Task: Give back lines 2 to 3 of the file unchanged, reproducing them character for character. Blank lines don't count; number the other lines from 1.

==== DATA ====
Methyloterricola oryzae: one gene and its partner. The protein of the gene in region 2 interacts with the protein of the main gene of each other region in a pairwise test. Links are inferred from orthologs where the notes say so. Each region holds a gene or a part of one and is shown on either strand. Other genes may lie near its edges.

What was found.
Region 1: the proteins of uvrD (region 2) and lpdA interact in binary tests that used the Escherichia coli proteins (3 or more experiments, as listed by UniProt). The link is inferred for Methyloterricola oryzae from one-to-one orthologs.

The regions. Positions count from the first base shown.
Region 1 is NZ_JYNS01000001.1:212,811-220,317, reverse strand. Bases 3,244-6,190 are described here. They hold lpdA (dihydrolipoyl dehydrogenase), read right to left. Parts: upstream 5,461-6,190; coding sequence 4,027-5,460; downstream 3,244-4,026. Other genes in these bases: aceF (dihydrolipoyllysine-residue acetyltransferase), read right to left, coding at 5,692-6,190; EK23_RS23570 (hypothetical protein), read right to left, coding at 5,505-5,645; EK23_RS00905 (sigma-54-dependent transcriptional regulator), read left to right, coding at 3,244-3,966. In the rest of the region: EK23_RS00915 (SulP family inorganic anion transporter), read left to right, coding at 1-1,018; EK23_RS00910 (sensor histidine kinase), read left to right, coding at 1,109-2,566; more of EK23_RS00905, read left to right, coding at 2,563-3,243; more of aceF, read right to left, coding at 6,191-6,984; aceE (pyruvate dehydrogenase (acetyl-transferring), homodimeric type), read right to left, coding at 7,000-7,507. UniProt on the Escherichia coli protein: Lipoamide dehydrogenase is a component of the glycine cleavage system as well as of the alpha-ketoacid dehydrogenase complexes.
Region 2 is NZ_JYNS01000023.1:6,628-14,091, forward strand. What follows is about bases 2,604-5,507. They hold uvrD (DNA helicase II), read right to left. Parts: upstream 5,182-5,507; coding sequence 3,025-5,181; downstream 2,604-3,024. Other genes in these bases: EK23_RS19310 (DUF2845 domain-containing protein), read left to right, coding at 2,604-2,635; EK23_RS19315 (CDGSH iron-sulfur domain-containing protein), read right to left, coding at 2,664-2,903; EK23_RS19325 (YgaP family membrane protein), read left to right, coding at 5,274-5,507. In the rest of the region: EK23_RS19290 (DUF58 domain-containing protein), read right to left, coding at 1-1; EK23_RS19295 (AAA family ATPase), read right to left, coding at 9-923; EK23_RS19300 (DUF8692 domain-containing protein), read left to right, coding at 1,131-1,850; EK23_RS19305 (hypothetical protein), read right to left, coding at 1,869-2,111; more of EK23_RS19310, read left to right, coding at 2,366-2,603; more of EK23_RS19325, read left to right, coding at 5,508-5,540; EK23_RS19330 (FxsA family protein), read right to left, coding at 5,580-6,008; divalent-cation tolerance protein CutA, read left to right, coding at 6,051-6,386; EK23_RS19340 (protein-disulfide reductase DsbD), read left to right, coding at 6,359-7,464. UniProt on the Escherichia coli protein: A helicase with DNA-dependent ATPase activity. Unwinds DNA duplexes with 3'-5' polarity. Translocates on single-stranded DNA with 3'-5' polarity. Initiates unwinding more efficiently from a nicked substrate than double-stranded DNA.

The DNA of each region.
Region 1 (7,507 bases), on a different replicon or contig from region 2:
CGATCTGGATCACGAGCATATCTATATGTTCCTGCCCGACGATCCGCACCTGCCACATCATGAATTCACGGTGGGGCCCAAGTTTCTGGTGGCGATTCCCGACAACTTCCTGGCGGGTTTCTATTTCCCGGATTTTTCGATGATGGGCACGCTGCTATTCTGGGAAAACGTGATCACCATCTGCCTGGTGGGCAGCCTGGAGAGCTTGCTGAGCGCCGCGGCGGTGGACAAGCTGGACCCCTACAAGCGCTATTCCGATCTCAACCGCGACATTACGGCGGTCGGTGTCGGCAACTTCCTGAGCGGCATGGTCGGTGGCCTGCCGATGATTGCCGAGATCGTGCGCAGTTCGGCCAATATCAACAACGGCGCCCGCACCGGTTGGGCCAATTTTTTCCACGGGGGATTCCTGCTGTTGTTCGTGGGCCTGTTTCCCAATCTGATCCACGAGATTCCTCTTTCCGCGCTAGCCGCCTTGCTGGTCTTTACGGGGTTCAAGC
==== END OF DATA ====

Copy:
What was found.
Region 1: the proteins of uvrD (region 2) and lpdA interact in binary tests that used the Escherichia coli proteins (3 or more experiments, as listed by UniProt). The link is inferred for Methyloterricola oryzae from one-to-one orthologs.